6/1/2019

Updated: Jun 15, 2019

time: 0830

air temp: 52 F

water temp: 53 F

tide: rising

conditions: overcast (STILL), calm

number of bags: 46


notes: I am so freaking tired of this weather. This spring just doesn't want to warm up, and it seems like the water temperature is following suit to that trend. I went out to the farm today to check on things, and to start thinking about tumbling this first big batch of seed from last year that I am planning on selling. My starter class of oysters, 10,000 that my family mostly consumed as soon as they were big enough, I didn't tumble just because I was still in recreational oyster growing mode. I'm not convinced yet of the efficacy of tumbling on a whole, and I've also gotten great feedback on the appearance of my oysters without tumbling thus far, which I would attribute to the high energy location of my farm (lots of tidal flow and choppy wave action when the wind is up). But in my pursuit to grow the best oyster I can possibly grow, I think I would be doing myself a disservice not to give tumbling a whirl to see what if any difference it makes. The point behind tumbling oysters (which is just like tumbling rocks), is to chip off the newest, thin and flaky shell growth that the animal puts out as it feeds during the summer and fall months. In theory, chipping this new growth back encourages the animal to develop a more desirable, deeper cup and a thicker, stronger shell that won't break when you go to shuck the oyster. So far, my oysters have grown all of these qualities all on their own, though maybe a tumble or two in their lifetime on the farm will encourage more consistency across the board.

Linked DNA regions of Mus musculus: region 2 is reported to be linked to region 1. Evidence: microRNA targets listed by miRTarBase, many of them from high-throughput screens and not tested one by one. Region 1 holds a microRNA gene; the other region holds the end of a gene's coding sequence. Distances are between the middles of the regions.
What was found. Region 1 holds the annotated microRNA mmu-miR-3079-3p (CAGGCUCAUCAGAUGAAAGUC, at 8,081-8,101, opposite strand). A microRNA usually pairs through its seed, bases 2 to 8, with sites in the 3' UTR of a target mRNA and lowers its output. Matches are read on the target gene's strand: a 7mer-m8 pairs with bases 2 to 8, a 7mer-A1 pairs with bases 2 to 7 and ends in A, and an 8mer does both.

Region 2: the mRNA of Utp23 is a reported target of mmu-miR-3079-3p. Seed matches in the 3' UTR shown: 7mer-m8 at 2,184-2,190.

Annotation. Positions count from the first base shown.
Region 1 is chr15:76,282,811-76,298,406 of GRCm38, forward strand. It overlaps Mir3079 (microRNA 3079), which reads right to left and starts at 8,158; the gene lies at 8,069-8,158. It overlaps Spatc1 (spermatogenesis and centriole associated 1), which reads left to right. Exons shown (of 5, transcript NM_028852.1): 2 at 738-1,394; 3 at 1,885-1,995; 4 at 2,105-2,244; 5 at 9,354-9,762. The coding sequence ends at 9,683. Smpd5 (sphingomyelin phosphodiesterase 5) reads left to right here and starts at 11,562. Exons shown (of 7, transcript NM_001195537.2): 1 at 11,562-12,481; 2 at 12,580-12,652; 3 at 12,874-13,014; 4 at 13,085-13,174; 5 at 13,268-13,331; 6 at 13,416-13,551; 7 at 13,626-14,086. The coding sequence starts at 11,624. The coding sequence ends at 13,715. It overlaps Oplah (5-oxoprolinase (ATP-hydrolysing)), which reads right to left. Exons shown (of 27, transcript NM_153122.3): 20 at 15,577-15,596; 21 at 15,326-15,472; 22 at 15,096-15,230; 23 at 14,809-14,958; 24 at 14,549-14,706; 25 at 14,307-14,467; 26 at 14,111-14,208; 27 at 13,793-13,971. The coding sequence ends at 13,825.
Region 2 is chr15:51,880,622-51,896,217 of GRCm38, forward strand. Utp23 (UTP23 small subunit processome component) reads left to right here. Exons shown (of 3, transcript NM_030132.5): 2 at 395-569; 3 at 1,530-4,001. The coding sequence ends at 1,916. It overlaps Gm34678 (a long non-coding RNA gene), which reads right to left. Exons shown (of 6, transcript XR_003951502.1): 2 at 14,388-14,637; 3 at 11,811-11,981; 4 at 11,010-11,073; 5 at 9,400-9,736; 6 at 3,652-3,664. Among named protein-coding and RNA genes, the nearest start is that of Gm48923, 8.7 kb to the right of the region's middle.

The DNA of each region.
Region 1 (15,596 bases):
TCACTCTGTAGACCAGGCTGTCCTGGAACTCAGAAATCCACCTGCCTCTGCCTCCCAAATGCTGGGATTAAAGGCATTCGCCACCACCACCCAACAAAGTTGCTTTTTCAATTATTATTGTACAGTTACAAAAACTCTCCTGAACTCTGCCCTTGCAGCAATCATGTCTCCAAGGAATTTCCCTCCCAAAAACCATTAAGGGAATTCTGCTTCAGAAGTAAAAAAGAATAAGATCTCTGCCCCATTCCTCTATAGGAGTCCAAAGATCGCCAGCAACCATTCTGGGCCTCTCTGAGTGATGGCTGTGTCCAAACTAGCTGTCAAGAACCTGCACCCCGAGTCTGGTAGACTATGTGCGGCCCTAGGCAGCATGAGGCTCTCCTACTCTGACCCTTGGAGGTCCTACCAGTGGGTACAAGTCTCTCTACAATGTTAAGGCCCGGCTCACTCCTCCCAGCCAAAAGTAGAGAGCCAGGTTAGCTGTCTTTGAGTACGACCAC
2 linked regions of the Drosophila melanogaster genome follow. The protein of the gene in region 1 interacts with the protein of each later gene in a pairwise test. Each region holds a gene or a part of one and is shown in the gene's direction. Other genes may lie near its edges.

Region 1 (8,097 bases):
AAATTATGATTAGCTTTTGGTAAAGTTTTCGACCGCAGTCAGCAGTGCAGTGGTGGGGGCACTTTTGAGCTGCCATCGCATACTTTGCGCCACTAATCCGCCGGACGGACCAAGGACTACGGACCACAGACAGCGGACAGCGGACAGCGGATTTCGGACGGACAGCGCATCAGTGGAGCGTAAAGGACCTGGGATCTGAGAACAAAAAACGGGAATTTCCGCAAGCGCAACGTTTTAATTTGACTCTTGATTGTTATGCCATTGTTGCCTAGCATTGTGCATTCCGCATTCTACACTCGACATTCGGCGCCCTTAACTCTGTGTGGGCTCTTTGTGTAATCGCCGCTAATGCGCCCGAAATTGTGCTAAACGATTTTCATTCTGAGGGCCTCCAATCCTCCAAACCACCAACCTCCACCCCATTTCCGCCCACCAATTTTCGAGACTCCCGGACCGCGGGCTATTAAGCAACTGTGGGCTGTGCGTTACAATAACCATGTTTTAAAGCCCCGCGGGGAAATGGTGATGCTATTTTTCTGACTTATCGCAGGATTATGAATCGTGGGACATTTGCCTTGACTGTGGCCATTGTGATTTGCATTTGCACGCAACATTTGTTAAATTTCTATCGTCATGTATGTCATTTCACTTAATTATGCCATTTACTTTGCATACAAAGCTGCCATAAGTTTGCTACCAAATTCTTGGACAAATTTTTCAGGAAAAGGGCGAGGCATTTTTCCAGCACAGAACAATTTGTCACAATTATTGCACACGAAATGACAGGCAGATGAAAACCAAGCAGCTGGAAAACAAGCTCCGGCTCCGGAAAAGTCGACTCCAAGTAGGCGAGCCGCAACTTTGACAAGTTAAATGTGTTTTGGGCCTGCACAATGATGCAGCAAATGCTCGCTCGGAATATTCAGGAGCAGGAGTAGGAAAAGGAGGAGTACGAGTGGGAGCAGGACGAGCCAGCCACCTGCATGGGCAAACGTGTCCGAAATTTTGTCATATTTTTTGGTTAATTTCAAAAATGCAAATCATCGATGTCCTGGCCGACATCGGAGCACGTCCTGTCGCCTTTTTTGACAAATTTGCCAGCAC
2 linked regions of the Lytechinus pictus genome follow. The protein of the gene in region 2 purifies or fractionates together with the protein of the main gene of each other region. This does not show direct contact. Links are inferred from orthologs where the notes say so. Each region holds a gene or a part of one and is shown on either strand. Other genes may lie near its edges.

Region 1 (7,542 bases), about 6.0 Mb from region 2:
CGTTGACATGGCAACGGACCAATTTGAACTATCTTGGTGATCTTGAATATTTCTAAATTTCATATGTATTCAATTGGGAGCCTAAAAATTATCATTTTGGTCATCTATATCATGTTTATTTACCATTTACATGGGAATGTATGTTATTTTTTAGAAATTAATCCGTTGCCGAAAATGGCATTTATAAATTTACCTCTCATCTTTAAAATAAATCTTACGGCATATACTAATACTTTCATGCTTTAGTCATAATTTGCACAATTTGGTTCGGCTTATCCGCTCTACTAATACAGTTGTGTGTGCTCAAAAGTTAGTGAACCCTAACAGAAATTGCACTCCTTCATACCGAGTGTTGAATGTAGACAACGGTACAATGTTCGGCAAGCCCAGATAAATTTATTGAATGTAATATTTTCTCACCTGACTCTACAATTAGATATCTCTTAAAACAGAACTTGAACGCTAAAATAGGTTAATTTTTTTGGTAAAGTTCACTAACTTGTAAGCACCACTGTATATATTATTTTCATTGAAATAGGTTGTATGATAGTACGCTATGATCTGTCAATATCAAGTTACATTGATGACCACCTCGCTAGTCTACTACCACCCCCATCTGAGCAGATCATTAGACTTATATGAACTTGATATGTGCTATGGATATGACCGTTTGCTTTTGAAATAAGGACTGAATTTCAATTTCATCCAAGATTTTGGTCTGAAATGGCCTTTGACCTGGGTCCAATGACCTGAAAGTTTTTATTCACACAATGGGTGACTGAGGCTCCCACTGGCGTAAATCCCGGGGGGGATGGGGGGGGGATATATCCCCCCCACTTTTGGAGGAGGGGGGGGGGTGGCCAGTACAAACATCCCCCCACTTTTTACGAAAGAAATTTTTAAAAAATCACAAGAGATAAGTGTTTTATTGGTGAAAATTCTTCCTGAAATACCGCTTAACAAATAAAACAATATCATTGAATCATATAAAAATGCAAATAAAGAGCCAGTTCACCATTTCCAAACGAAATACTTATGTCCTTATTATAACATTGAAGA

If you look carefully at these oyster babies pre-tumble, you can see the flaky edge growth on some of them.

Some people spend thousands of dollars on fancy stainless steel tumblers and graders. Some spend hundreds on building their own out of sewer pipe and pvc. Because I have no money at the moment as I've been focusing all of my spare funds on setting up my retail infrastructure, and because I'm not yet sold on whether or not tumbling is a process I need to include on my farm, I'm going the $5 labor intensive route of shaking oysters by hand in a five gallon bucket. So far this has proved highly effective, and is manageable with the 50,000 smaller size seed I'm working with at the moment. It will likely be unmanageable once these guys gain another inch of growth (or it will just take a really long time), but for the time being it's what I can afford to do to keep the progress and improvement train moving forward on my farm.


I got ten out of 27 bags of seed shaken this morning, in about 4 hours, and my arms definitely will be a bit sore tomorrow. But no one has ever accused me of not being strong!


In other annoying news, we have been shut down for red tide so I won't launching farm share deliveries quite yet. But I have passed my retail facility inspection, and I'm super excited to announce that I won a really generous grant from a local foundation that is going towards helping pay for all the items the facility required... fridge, icemaker, table, construction materials, and all of the CSA goodies that I will be unveiling as soon as the program is ready to roll out! I've never been so excited and grateful.

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